In November 2016, Director Cox initiated a series of "H-grams." Inspired by the late Admiral Zumwalt’s series of Z-grams used to communicate with sailors throughout the Navy, H-grams are an avenue by which NHHC provides significant historical context to aid today’s decision-makers. H-grams and associated attachments reflect Director Cox’s personal assessment, aided by NHHC historians, of significant events in U.S. Navy history. Each H-gram draws on archival material, historic imagery, and written and oral history. In addition to the H-grams reproduced here, you’ll find links to Director Cox’s regular contributions to The Sextant, NHHC’s blog. The linked content explores a variety of topics, but consistently emphasizes the importance of honoring the service of sailors throughout history and understanding the relevance of the past to today’s Navy.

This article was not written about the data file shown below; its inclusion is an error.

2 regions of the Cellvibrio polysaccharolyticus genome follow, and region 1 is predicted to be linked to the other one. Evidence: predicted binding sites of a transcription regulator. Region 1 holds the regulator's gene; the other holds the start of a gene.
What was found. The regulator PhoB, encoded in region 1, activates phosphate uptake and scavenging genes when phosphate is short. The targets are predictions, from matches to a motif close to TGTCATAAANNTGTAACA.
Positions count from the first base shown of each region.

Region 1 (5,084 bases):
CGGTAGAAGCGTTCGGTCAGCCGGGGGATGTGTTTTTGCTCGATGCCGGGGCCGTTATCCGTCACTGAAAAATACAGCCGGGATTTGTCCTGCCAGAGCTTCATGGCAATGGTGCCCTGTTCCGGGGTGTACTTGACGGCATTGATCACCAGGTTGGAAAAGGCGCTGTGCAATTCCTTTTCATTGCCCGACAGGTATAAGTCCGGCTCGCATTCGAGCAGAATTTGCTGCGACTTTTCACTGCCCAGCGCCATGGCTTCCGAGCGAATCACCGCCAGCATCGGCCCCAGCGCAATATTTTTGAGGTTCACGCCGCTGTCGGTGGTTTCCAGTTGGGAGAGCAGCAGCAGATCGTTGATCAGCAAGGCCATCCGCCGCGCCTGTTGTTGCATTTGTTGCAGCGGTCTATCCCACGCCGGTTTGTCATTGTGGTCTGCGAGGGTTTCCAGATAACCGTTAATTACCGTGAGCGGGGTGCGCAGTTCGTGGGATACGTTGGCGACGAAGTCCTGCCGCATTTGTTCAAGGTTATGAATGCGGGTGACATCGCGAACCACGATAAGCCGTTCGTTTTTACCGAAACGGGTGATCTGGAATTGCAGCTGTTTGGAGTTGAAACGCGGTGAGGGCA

Director Sam Cox's H-Gram 079 showcases the publication of an NHHC study on the impact and psychological effects on U.S. Navy sailors of the Japanese kamikaze attacks off Okinawa in April–June 1945 (“On the Verge of Breaking Down Completely”: Surviving the Kamikaze off Okinawa 1945 by NHHC historian Guy Nasuti). Director Cox also reprises H-Gram 052, which discusses the major role of the U.S. Navy in the development and use of the atomic bombs. The heavy cruiser USS Indianapolis (CA-35) delivered critical components of the first atomic bomb prior to being sunk by Japanese submarine I-58. Included are the director's remarks at a recent ceremony honoring the last living survivor of Indianapolis, Harold Bray.
The charge of USS Bailey
(DD-492), one of the most heroic, and little known, actions in U.S. naval history.the heroic, but little-known story of Lieutenant Joshua Nix and the fight by solitary World War I–vintage destroyer Edsall (DD-219)
against two Japanese battleships, two heavy cruisers, a light cruiser, eight destroyers, and four aircraft carriers south of Java on 1 March 1942.